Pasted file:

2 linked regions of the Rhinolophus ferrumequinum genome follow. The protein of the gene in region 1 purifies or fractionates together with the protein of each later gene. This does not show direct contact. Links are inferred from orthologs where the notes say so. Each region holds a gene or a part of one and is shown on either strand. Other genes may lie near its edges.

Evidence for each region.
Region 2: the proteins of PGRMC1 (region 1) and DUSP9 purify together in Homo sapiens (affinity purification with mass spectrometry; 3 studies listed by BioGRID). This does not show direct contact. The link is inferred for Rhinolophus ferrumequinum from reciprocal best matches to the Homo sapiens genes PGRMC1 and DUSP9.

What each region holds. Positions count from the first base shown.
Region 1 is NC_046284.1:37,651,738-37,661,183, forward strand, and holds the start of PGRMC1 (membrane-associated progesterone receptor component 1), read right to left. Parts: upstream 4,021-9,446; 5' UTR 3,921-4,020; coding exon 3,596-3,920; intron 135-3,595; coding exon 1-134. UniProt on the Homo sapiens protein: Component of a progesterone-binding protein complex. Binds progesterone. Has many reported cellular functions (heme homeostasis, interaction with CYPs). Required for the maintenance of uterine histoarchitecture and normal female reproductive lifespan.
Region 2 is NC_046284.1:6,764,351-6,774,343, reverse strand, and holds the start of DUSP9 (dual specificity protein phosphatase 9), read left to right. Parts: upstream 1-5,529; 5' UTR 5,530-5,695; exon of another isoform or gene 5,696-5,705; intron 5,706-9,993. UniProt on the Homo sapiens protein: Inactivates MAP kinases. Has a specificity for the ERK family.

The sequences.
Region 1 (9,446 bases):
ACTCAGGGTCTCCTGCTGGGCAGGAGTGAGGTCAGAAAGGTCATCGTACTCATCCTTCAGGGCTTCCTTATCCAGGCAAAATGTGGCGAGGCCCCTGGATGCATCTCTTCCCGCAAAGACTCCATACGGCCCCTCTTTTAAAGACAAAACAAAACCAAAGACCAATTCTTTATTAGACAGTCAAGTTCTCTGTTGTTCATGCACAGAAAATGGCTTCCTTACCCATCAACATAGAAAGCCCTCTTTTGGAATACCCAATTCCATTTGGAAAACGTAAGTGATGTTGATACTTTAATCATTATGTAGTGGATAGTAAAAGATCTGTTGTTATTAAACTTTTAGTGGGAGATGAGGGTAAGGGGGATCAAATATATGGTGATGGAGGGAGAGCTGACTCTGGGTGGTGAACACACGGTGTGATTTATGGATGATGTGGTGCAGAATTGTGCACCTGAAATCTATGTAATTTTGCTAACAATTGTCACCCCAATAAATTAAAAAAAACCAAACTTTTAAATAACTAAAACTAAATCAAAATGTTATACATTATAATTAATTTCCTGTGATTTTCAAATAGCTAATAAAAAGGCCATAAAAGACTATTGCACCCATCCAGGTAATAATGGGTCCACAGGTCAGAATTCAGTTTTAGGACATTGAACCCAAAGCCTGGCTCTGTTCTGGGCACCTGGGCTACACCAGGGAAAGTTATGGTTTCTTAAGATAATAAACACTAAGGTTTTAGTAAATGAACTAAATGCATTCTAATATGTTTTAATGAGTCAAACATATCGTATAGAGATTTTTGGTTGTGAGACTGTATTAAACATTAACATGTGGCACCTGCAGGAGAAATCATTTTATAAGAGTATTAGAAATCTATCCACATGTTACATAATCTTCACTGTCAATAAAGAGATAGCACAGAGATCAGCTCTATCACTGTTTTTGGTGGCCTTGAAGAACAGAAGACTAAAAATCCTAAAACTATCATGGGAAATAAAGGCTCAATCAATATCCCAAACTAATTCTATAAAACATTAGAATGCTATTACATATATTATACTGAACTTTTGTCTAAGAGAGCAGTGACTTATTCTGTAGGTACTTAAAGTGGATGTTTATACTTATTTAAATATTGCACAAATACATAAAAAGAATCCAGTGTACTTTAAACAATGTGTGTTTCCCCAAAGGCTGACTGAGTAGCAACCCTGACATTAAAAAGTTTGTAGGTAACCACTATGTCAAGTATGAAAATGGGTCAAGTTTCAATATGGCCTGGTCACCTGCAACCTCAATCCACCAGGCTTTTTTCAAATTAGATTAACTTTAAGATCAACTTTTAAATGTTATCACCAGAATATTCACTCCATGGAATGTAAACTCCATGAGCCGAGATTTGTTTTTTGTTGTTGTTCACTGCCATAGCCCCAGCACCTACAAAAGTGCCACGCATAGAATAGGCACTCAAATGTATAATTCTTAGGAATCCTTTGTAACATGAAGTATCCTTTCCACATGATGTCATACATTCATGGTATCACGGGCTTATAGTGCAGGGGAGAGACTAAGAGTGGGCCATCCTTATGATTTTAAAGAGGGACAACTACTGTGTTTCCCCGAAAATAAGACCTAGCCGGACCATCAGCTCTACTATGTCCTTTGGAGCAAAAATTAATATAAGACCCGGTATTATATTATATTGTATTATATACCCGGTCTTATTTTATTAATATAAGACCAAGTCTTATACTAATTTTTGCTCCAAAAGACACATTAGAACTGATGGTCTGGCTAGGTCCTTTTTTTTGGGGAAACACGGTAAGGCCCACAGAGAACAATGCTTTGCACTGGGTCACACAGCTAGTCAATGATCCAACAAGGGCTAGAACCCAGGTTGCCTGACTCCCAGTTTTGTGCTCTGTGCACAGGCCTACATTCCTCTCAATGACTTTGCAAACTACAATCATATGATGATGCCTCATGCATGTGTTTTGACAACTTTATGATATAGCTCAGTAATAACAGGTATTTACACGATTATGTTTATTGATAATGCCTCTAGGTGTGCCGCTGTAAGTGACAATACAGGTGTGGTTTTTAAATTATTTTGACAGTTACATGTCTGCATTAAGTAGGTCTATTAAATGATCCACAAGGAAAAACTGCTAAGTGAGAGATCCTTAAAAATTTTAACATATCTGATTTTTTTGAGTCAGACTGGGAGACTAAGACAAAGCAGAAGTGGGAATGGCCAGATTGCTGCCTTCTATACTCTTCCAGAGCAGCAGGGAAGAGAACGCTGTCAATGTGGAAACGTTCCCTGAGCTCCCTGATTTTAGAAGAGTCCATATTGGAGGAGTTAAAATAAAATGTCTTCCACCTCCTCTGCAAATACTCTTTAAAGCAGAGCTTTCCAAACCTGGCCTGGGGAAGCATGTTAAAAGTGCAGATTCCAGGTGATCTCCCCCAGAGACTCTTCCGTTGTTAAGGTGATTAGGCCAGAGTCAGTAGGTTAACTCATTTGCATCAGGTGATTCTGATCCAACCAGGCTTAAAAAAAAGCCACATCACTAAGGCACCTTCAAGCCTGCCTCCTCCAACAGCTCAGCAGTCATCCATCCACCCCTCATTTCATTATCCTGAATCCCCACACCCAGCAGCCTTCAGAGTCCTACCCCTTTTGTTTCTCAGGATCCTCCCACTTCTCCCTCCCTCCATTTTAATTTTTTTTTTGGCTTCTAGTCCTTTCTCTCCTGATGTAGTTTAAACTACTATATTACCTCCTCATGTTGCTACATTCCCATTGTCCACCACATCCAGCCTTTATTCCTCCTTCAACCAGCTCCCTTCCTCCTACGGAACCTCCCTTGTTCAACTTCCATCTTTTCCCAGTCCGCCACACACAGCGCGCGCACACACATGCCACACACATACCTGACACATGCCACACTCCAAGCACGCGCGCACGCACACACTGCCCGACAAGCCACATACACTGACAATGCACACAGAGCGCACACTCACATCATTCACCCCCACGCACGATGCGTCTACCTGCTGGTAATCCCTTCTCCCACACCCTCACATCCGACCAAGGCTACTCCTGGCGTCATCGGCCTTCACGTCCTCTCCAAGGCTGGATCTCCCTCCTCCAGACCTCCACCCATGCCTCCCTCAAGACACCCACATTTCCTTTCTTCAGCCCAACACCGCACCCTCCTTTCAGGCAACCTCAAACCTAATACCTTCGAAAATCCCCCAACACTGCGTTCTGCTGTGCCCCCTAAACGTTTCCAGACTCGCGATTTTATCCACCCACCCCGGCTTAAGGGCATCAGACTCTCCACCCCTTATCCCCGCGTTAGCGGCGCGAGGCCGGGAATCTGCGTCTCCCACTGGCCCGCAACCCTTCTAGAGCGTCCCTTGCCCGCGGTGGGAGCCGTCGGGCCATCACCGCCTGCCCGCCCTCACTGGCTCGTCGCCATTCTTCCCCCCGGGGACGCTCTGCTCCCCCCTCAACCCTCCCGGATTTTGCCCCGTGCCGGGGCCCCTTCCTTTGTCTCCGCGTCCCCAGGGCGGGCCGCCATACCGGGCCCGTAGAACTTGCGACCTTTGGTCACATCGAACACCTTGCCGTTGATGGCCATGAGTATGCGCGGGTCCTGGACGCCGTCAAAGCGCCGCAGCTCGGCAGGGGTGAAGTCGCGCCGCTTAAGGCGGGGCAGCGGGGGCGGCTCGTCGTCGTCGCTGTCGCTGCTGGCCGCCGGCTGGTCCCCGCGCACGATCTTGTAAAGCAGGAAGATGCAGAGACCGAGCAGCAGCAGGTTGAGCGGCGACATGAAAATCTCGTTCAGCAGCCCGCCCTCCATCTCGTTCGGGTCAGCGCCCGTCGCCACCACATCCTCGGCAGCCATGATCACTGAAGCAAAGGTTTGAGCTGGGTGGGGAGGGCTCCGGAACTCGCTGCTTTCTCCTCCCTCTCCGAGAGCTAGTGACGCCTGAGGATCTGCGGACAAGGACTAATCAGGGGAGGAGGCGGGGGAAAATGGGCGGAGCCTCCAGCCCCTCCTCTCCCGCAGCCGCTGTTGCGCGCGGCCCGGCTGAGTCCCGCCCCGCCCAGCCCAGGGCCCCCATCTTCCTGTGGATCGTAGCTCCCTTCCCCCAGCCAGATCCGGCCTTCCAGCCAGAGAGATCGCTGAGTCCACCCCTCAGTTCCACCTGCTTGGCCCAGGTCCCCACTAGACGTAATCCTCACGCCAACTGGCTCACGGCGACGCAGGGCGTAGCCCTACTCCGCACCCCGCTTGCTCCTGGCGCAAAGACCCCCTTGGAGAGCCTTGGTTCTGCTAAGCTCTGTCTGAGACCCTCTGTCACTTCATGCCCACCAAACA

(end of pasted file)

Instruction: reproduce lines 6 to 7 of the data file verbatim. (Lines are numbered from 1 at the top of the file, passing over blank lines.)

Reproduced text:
Region 2 is NC_046284.1:6,764,351-6,774,343, reverse strand, and holds the start of DUSP9 (dual specificity protein phosphatase 9), read left to right. Parts: upstream 1-5,529; 5' UTR 5,530-5,695; exon of another isoform or gene 5,696-5,705; intron 5,706-9,993. UniProt on the Homo sapiens protein: Inactivates MAP kinases. Has a specificity for the ERK family.

The sequences.